health | 01.17.2020

Vietnam Vet Forced To Choose Between Cannabis Or Liver Transplant

This Vietnam veteran had to choose between medical cannabis and a liver transplant. Here’s why she chose the herb over the operation.

Deb Staires is a Vietnam veteran in recovery from Hepatitis C and liver cancer. After spending thousands of dollars on conventional treatments, Shires decided to use an alternative medicine: cannabis. Her first-person narrative was originally published on Illegally Healed, but her story is so amazing that it deserves a share. 

The first diagnosis

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Deb Staires was the first female to attend the San Diego Hospital Corps School over twenty years ago. She was a nurse during the Vietnam war, has a doctorate in education, and is a retired public school teacher and college professor. Not only did Staires serve the American people through military service, but she continued to serve by educating youth for decades.

True to her kind spirit, she volunteered to donate blood when a colleague experienced kidney failure. After donating, however, she quickly found out that something was awry. In 1999, she received a letter stating that she had Hepatitis C.

Hepatitis C is a deadly virus of the liver that causes extreme liver damage and even cancer if left untreated. One of the most common treatments is interferon, which is a powerful drug that amps up the immune system. Interferon treatments are not easy to contend with. They can cause intense depression and lasting flu-like symptoms.

Unfortunately for Staires, conventional treatments didn’t work. So, Staires was told to wait for new drug development. She waited. For 14 years. After that time, she received a top-line treatment that cost a whopping $180,000.

The new treatment cleared up her Hepatitis C, but then came another problem. Staires had developed cancer of the liver.  

The second diagnosis

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Staires’ tumor was 1.3 cm long. She was told that even if the tumor were removed, she would still need a liver transplant. If not, the tumors would keep coming back. So, she began preparations for transplant.

At the same time, she decided that she would like to take a more active role in her own treatment. She contacted her medical cannabis caregiver, who suggested that Staires begin a full extract cannabis oil regimen. Staires began by taking a very small dose of cannabis oil daily, a drop just about the size of a grain of rice.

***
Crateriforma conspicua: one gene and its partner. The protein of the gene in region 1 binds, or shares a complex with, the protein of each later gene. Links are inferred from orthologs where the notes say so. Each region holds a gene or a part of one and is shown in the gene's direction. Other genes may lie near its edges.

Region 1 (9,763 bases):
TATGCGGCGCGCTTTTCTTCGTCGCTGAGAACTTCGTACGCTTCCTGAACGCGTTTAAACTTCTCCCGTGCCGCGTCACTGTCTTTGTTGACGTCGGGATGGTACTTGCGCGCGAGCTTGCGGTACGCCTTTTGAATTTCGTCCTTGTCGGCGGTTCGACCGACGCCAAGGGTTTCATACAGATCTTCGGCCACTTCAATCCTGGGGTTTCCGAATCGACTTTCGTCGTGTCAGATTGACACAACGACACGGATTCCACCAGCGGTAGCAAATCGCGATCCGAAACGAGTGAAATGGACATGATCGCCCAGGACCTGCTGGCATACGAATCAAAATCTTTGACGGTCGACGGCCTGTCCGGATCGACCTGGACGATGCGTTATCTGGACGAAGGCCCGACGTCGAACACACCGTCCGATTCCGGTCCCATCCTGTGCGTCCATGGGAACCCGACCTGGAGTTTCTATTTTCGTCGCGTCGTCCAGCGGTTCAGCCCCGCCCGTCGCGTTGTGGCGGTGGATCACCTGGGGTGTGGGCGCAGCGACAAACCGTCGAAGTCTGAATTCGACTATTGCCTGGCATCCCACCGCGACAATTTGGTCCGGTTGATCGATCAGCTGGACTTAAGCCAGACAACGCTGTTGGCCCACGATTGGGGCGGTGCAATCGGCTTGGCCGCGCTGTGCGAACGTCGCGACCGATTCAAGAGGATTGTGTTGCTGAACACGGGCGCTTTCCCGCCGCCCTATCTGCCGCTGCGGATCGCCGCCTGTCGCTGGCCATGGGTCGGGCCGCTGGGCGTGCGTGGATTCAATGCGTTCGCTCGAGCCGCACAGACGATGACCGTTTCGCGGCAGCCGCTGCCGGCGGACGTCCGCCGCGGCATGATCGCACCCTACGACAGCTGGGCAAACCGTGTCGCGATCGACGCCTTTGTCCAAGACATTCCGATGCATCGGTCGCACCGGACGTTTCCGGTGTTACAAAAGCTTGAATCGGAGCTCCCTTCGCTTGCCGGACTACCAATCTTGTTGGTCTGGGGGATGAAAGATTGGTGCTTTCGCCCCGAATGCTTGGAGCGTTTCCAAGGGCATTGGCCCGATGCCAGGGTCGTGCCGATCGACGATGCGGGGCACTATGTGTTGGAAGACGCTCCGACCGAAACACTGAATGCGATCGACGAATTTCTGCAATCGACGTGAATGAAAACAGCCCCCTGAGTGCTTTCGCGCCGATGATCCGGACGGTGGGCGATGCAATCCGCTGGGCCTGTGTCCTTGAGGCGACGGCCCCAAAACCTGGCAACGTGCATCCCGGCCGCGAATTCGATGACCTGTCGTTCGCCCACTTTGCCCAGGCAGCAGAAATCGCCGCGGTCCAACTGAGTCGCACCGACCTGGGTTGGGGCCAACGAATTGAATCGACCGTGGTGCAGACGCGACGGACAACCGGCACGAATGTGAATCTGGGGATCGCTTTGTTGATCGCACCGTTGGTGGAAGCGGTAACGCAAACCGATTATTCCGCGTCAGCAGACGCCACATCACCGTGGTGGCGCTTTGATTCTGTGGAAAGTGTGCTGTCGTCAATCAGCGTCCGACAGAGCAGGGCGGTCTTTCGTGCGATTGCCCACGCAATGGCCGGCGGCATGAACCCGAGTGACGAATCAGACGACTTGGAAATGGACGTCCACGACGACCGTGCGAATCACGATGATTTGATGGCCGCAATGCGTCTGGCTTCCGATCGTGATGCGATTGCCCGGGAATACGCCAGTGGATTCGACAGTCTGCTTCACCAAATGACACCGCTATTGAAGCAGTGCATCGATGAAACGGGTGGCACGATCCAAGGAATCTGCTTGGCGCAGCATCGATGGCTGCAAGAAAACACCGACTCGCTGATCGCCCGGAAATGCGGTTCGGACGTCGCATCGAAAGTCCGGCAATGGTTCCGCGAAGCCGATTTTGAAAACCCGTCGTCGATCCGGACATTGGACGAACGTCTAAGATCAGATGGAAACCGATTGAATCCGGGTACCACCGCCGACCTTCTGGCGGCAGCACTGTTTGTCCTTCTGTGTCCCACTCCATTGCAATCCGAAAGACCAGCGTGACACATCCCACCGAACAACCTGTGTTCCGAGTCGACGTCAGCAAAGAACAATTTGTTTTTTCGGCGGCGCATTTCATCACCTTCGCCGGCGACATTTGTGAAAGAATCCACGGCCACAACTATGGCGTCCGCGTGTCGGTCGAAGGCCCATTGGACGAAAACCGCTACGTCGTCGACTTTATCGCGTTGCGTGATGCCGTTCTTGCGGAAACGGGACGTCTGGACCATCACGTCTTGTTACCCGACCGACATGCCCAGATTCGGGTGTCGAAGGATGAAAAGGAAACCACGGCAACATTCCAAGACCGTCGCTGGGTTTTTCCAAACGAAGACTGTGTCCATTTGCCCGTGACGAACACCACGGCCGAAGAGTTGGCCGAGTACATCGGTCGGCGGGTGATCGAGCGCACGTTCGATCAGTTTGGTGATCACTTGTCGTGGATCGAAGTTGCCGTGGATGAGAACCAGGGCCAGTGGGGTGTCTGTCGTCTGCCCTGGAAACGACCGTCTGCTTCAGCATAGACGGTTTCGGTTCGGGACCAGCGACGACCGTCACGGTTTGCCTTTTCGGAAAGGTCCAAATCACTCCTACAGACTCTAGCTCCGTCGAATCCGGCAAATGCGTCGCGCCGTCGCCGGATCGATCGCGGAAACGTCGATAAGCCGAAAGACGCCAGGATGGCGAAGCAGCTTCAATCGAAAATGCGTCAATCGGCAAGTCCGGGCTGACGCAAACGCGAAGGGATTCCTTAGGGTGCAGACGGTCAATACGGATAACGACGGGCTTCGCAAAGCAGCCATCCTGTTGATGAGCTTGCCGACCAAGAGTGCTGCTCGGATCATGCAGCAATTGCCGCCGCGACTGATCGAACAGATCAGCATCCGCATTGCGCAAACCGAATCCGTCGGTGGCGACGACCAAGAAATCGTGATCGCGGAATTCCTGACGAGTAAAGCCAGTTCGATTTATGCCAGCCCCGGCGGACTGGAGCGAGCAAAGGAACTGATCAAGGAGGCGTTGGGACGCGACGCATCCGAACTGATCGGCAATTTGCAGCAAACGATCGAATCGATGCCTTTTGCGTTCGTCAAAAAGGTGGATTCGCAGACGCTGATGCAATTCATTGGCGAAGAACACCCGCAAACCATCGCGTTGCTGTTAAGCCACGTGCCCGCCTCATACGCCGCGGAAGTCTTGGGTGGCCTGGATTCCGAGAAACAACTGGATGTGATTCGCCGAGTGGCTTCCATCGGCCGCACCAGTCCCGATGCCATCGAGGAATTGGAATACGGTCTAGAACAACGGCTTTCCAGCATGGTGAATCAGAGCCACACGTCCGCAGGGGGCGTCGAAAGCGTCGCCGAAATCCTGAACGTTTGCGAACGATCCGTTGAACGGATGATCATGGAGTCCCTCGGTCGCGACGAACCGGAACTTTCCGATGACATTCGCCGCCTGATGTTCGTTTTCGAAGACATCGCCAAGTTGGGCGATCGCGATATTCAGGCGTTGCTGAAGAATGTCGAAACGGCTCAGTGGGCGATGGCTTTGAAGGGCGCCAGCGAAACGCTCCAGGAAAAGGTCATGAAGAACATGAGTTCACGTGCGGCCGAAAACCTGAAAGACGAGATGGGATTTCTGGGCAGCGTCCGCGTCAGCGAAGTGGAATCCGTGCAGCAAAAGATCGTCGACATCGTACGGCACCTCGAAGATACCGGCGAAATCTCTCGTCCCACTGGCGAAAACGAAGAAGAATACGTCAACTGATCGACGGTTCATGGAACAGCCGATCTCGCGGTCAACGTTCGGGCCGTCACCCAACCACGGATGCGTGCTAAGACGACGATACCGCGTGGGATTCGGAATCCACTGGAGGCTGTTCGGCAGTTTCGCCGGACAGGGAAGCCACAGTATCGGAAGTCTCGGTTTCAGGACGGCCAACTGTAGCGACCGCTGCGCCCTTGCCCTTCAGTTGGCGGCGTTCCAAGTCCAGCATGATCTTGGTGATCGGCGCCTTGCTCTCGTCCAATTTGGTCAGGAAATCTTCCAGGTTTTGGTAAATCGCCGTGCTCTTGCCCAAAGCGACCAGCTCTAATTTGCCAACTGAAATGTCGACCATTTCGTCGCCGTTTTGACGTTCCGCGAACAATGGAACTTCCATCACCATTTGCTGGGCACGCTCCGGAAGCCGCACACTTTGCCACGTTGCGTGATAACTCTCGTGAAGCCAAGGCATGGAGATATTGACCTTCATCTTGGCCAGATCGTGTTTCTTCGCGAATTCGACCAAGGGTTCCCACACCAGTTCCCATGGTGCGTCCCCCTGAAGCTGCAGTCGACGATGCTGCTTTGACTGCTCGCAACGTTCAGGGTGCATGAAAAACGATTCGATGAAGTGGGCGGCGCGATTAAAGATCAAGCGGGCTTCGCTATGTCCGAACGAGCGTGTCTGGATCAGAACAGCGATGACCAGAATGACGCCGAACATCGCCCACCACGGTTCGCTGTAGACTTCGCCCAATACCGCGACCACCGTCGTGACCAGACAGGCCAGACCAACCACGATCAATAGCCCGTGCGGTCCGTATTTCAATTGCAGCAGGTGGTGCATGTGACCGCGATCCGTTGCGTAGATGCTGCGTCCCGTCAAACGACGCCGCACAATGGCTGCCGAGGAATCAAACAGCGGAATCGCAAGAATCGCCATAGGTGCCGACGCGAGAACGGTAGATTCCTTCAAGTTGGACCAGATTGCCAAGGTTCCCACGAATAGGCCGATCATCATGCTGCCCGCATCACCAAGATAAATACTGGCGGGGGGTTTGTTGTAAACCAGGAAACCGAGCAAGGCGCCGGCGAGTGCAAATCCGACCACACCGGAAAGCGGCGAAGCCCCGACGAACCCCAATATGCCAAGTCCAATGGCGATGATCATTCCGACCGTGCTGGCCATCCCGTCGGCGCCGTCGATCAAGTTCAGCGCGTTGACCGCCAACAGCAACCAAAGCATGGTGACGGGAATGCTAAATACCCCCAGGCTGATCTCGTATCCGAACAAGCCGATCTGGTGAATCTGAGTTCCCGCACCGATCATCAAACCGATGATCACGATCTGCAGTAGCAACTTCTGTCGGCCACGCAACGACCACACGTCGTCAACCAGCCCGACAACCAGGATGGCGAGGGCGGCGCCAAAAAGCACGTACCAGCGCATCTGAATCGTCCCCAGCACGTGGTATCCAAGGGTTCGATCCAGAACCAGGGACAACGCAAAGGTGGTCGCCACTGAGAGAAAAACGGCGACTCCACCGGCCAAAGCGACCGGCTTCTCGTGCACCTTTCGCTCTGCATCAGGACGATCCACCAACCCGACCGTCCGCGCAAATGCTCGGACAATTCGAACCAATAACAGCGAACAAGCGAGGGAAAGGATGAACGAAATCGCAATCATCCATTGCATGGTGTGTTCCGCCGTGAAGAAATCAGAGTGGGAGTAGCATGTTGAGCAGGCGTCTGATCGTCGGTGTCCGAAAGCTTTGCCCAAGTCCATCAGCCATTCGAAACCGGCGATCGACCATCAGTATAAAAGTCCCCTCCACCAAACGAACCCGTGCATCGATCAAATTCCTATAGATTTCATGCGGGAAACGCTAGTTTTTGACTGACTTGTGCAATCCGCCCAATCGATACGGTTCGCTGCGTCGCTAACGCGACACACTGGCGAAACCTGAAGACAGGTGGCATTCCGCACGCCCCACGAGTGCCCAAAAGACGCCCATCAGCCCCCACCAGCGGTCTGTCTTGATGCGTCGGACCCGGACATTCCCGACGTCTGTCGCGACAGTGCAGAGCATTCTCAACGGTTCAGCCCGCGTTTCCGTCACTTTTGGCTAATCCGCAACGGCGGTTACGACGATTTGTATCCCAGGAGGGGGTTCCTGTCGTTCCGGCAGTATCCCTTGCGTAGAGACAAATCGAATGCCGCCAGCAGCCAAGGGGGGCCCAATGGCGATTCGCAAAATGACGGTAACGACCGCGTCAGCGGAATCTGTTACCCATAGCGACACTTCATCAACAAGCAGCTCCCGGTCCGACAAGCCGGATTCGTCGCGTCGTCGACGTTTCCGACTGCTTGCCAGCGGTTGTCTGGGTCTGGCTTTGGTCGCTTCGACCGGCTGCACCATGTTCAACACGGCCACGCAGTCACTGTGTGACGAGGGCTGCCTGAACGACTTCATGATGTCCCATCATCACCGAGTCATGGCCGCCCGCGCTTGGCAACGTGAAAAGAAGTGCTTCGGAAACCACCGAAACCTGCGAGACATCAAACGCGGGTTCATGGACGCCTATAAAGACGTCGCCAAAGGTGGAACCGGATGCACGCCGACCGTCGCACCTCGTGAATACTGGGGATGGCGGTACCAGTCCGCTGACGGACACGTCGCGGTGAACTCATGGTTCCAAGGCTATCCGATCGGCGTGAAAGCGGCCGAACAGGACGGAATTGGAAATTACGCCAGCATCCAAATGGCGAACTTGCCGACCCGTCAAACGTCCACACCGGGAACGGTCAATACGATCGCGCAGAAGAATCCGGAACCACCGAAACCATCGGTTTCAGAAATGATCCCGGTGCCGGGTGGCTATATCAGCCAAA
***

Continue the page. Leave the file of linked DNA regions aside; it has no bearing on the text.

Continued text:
Then, Staires slowly began to work up to a full gram of oil every day. Yet, she still needed that liver transplant.

Though recent studies have shown that psychoactive THC and cannabinoid therapy may actually improve the success of organ transplants, patients are removed from the list if they test positive for THC.

After going through rigorous transplant preparations, Staires was told that she must stop using medical cannabis if she wanted a new liver.

The doctor looked at me and with half a grin, asked me if I smoked weed. I choked a bit, but then replied honestly with yes but mostly, I eat it. He said well, you are going to have to stop using illegal drugs. I laughed and told him I wasn’t, that I had a medical marijuana card. He said well, we are going to need a copy of that card and you will have to stop to actually get a liver. – Staires

No liver transplant for Staires

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Disheartened by the whole ordeal, Staires took herself off of the transplant list in May of 2015. Instead, she opted to have her doctors burn her tumor twice and continued with cannabis treatment. So far, this alternate option has worked wonderfully.

I am cancer free and still consume a full gram of FECO every single day and expect to remain cancer-free. I have lost 120 lbs, 20 pharmaceutical pills a day, no longer have Hep C or cancer and haven’t felt this good in probably 30 years. – Staires

The decision Staires made wasn’t easy. It took over a decade for her to heal. She radically changed her lifestyle and trusted her instincts over her the transplant team’s suggestions.

This has worked out well for her thus far, but she is also passionate about helping medical cannabis patients access transplants. She encourages readers to write to the United Network for Organ Sharing to express their concerns.

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